Here are just a few of the over 100 images I collected from the web to draw my final image. You can't have too much reference. It always helps to make your image more authentic. I try not to use any one pose from a photograph because I find that when I reinvent the character from multiple sources I avoid making the character look stiff. Drawing directly from photo reference without understanding what makes the figure tick, without being able to visualize the figure in the round, can make the figure look flat and static. Even when I do use just one photo for a figure as I sometimes do, it's important never to forget how to draw as you render it.

Of course this mainly applies to naturalistic poses. Mine are admittedly exaggerated and a little cartoony, but at their root they're based on observation. Some of my favorite illustrators, however, like Ben Shahn and Heinrich Drescher, draw figures that are more symbolic and expressionistic, a very different approach that I also admire and sometimes use in my comics work, like The Blue Kid.

Of course I have no idea if this is going to work. I'm new to this process, and this is how I've decided to approach it knowing the little that I know at this stage of the game. My plan is to follow up this mailer with two others of the same type in the next few months, with follow-up mailers afterward every three to four months.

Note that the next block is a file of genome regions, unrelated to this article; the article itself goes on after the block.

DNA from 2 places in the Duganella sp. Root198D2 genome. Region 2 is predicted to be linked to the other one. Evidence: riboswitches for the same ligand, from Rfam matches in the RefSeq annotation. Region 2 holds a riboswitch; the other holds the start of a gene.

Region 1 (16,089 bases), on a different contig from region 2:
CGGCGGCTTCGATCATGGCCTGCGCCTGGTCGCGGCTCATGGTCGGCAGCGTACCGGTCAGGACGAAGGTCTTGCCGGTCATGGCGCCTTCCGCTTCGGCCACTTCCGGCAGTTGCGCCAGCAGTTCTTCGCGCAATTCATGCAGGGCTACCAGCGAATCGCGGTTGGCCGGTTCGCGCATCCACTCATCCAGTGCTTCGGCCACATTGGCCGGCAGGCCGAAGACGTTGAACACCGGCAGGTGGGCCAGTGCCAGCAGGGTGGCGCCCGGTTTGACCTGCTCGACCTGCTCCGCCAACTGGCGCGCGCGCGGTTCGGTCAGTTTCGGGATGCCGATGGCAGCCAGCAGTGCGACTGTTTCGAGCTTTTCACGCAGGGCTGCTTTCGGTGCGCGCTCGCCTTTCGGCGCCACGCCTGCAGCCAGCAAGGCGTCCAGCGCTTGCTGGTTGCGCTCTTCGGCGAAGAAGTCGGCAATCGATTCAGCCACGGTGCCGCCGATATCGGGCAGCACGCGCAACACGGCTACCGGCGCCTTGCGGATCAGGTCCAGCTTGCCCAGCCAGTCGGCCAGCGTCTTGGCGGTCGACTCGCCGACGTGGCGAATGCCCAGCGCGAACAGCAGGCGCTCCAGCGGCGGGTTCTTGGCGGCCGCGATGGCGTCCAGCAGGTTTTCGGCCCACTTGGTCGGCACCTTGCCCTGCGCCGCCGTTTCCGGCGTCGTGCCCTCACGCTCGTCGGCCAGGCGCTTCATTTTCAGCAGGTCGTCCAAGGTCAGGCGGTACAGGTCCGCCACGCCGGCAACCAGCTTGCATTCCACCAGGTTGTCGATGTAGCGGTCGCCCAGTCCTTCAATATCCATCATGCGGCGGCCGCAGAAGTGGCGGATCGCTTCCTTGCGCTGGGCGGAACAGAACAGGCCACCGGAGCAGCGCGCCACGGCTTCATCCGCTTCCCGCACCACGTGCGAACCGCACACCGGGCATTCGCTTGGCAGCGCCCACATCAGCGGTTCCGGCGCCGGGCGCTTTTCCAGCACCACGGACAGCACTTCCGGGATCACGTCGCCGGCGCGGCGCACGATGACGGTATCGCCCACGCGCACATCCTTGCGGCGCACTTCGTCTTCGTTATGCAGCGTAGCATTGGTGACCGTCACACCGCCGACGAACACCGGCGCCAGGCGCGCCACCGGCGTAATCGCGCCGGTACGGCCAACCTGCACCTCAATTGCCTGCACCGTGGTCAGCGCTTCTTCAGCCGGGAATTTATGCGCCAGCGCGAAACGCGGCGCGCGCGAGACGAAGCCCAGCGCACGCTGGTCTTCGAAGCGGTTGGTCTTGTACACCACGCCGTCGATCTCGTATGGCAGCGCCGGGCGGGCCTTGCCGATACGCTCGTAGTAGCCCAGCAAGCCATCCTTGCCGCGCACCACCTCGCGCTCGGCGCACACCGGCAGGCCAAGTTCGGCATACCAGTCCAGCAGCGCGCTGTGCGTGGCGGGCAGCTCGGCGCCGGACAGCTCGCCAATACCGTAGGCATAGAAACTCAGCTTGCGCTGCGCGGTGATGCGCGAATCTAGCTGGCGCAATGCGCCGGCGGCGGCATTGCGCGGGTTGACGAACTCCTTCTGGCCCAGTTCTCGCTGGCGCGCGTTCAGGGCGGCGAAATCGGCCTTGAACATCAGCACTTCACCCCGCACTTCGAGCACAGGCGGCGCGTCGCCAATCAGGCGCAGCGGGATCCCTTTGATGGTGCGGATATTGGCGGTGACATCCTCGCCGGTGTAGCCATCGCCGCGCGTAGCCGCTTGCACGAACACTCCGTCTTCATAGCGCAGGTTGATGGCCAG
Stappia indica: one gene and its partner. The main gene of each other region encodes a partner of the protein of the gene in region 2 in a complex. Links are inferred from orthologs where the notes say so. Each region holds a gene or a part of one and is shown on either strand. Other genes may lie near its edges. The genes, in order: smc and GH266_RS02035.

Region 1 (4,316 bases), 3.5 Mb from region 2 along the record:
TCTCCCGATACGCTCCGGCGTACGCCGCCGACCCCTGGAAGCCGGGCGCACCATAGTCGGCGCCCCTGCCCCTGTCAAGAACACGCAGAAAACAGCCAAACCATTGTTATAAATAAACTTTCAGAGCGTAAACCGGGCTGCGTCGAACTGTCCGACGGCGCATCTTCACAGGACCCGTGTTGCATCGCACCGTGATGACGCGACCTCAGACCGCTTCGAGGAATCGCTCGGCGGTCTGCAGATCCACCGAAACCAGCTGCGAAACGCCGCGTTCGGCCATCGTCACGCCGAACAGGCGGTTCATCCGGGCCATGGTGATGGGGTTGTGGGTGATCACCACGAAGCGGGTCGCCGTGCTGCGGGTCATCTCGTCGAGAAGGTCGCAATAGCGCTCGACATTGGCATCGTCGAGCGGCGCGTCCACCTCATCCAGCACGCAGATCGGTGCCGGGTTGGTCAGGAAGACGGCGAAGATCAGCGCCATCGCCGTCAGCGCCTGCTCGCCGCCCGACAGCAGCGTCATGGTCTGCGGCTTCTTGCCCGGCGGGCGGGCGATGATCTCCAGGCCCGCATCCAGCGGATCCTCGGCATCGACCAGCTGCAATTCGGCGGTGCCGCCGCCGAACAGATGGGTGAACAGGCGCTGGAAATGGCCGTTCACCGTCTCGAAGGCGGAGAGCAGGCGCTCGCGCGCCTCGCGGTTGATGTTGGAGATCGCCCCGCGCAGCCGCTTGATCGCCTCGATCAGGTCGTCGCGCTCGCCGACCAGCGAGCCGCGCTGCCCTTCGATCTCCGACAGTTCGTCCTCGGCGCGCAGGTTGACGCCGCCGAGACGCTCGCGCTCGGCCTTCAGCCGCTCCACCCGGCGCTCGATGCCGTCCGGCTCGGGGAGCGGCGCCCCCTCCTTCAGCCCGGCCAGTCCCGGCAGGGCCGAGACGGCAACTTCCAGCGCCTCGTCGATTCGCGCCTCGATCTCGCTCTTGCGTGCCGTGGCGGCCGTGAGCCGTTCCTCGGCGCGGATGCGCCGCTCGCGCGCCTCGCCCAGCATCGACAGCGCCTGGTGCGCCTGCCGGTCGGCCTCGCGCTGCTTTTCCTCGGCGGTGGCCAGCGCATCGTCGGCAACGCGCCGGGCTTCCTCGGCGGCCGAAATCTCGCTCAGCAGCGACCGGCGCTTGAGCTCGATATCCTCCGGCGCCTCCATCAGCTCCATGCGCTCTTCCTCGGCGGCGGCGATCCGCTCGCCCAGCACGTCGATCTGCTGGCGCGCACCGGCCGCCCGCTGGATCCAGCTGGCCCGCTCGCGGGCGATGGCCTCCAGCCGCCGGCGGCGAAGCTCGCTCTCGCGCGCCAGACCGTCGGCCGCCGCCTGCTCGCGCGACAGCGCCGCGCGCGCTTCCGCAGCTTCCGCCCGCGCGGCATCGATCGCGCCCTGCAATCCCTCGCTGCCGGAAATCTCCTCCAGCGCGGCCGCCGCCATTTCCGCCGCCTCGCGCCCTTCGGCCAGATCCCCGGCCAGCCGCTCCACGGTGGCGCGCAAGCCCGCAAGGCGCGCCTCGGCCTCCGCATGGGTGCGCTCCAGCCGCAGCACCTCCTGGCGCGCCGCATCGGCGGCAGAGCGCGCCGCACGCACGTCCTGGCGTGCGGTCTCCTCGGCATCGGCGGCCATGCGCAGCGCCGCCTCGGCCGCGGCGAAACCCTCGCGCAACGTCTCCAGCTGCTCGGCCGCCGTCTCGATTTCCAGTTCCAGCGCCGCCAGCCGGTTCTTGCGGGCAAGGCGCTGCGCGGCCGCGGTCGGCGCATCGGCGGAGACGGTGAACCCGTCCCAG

In the past, when I did editorial, I thought it was adequate to send out one mailer a year, until the illustrator Frank Stockton straightened me out. He told me that at minimum, three to four months was as long as you should wait. Art directors need to know that you're serious and intend to follow through. Also, unlike in editorial, where postcards are adequate, some children's book publishers like to first see a small sampling of your work. To this end, I've had digitally printed a mini magazine that showcases my work which I intend to send as a precursor to my mailers. This is the beginning of what I hope will be an effective long-term strategy to catch the attention of art directors and editors and to let them know that I'm serious and reliable.

Over the months that follow, if you continue to follow my blog you'll see how successful this strategy turns out to be. I spent the last year establishing a new portfolio of kid friendly work, and this year I intend to actively promote it with the aim of cultivating a career in young adult and children's media.

Wish me luck.

Saturday, May 01, 2010